Book Image

Mastering JavaScript Functional Programming

By : Federico Kereki
Book Image

Mastering JavaScript Functional Programming

By: Federico Kereki

Overview of this book

Functional programming is a programming paradigm for developing software using functions. Learning to use functional programming is a good way to write more concise code, with greater concurrency and performance. The JavaScript language is particularly suited to functional programming. This book provides comprehensive coverage of the major topics in functional programming with JavaScript to produce shorter, clearer, and testable programs. You’ll delve into functional programming; including writing and testing pure functions, reducing side-effects, and other features to make your applications functional in nature. Specifically, we’ll explore techniques to simplify coding, apply recursion for loopless coding, learn ways to achieve immutability, implement design patterns, and work with data types. By the end of this book, you’ll have developed the JavaScript skills you need to program functional applications with confidence.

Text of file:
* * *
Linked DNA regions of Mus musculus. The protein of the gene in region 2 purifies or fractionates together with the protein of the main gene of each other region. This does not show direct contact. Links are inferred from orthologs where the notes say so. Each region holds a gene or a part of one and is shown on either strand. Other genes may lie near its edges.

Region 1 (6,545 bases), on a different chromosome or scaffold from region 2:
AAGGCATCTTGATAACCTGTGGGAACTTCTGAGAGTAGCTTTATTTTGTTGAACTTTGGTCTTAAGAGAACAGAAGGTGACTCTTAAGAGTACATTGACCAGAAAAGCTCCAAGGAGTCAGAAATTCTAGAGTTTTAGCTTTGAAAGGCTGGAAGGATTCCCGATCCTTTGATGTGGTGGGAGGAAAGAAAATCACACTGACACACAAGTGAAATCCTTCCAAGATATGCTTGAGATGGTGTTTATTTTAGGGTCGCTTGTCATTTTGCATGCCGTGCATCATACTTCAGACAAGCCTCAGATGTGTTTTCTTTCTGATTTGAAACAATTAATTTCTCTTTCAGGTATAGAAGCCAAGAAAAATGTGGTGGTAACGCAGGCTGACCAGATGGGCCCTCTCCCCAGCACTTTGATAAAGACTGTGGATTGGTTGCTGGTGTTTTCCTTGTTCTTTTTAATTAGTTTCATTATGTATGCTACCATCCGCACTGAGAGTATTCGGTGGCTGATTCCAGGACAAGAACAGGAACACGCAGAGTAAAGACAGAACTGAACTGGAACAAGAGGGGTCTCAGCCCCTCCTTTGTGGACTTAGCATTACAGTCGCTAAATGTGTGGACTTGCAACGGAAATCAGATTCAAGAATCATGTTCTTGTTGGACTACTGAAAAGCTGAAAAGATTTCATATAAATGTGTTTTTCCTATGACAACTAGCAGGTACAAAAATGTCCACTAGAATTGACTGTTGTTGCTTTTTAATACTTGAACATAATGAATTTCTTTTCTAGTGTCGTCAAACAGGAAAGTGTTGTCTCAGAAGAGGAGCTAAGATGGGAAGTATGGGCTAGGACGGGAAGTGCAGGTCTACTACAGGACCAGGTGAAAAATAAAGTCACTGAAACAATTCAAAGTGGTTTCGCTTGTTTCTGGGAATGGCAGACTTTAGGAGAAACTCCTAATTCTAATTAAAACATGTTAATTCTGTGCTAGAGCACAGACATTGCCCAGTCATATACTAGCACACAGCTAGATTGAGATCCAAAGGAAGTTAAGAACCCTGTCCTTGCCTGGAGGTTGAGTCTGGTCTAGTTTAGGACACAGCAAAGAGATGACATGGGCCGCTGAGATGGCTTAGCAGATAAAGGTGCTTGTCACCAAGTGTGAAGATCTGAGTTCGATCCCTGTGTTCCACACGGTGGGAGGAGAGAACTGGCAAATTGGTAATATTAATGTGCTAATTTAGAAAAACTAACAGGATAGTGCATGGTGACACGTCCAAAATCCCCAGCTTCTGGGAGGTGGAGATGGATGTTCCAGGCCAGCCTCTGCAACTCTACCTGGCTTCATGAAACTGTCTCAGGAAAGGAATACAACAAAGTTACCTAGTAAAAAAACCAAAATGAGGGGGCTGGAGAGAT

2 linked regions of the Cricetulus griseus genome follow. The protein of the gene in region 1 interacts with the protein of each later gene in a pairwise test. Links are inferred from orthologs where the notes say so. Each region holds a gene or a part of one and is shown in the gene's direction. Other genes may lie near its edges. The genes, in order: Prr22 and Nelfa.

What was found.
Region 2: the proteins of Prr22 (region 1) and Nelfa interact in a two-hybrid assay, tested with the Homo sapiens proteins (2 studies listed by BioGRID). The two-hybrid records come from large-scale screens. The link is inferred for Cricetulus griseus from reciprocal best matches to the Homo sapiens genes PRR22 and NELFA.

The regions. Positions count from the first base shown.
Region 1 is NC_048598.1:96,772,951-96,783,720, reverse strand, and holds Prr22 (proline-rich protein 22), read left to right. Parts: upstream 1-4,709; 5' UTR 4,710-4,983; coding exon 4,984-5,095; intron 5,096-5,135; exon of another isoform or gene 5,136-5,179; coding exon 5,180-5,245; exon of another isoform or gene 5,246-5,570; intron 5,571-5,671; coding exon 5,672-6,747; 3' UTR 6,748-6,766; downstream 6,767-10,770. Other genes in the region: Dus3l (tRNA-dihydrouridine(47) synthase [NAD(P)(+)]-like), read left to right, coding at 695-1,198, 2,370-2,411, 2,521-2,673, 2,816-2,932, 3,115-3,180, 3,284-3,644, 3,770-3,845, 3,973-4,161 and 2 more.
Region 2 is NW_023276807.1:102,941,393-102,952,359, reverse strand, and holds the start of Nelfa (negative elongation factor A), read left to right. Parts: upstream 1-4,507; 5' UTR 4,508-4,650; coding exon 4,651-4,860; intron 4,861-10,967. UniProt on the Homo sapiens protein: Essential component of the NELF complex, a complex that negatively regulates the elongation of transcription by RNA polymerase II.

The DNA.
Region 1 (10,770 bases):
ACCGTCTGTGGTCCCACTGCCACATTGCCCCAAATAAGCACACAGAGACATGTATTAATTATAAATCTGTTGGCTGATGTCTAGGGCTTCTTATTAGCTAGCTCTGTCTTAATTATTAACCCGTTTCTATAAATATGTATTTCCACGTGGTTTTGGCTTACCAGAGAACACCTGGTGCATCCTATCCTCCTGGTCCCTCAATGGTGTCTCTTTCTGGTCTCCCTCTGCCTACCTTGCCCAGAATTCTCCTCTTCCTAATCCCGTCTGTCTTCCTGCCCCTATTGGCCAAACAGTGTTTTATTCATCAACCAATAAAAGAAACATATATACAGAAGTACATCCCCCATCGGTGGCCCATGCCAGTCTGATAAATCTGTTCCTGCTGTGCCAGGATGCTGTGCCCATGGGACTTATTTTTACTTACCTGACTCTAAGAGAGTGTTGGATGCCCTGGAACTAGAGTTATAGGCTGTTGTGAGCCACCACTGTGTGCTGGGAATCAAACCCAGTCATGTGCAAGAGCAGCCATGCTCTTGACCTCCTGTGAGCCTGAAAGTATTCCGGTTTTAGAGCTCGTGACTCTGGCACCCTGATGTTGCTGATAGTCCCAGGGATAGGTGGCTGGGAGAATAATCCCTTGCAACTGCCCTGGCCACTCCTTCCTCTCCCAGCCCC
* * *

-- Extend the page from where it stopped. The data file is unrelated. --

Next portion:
Table of Contents (22 chapters)
Title Page
About the Author
About the Reviewer
Customer Feedback
Connecting Functions - Pipelining and Composition
Answers to Questions


3.1 Uninitialized object? React+Redux programmers usually code action creators to simplify the creation of actions that will later be processed by a reducer. Actions are objects, which must include a type attribute that is used to determine what kind of action you are dispatching.  The following code supposedly does that, but can you explain the unexpected results?

     const simpleAction = t => {
         type: t;


3.2. Are arrows allowed? Would everything be the same if you defined listArguments() and listArguments2() using arrow functions, instead of the classic way we used, with the function keyword?

3.3. One liner. Some line-of-codes-thrifty programmer suggested rewriting doAction2() as a one-liner... though formatting doesn't let it look so! What do you think: is it correct or isn't it?

     const doAction3 = (state = initialState, action) =>
         (dispatchTable[action.type] &&